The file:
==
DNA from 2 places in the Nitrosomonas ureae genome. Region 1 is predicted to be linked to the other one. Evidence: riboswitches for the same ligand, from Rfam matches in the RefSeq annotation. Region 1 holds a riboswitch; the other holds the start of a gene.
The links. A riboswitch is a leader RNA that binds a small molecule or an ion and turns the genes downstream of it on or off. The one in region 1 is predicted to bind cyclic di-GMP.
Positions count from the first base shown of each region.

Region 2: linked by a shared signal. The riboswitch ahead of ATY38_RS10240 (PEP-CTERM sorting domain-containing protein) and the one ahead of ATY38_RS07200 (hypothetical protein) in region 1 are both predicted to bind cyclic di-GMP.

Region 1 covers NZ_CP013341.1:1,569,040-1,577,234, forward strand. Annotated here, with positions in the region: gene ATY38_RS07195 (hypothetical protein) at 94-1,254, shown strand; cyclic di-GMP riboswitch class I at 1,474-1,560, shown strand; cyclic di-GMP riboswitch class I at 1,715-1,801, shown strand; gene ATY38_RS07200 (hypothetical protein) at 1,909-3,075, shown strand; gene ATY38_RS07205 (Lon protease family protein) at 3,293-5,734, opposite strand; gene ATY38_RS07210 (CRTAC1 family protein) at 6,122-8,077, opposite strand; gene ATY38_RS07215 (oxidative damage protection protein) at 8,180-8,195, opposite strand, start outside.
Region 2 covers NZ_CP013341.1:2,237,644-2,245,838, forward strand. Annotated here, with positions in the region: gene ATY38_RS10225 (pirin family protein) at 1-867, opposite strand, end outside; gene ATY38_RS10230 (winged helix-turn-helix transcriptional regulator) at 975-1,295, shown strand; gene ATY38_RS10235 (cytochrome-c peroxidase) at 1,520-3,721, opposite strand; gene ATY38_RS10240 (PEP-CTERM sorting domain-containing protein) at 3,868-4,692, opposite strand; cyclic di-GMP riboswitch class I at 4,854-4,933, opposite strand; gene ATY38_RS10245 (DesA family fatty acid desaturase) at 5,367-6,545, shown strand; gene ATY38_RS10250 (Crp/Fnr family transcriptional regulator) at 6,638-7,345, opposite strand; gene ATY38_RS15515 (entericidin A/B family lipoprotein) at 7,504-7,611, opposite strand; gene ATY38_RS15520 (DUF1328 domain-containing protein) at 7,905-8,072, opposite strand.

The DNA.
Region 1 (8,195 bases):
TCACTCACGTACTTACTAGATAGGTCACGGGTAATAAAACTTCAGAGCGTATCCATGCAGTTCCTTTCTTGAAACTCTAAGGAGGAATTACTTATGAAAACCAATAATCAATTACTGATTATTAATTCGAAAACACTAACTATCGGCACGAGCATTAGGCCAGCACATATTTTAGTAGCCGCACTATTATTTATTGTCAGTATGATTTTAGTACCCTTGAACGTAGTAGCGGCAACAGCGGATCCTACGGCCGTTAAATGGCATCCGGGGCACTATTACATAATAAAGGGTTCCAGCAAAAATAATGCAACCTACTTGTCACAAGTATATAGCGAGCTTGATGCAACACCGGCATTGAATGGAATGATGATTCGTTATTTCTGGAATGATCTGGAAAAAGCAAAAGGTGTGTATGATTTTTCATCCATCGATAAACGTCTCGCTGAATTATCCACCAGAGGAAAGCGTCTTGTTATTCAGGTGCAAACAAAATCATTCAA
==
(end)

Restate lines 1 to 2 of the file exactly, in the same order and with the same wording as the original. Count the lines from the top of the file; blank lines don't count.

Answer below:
DNA from 2 places in the Nitrosomonas ureae genome. Region 1 is predicted to be linked to the other one. Evidence: riboswitches for the same ligand, from Rfam matches in the RefSeq annotation. Region 1 holds a riboswitch; the other holds the start of a gene.
The links. A riboswitch is a leader RNA that binds a small molecule or an ion and turns the genes downstream of it on or off. The one in region 1 is predicted to bind cyclic di-GMP.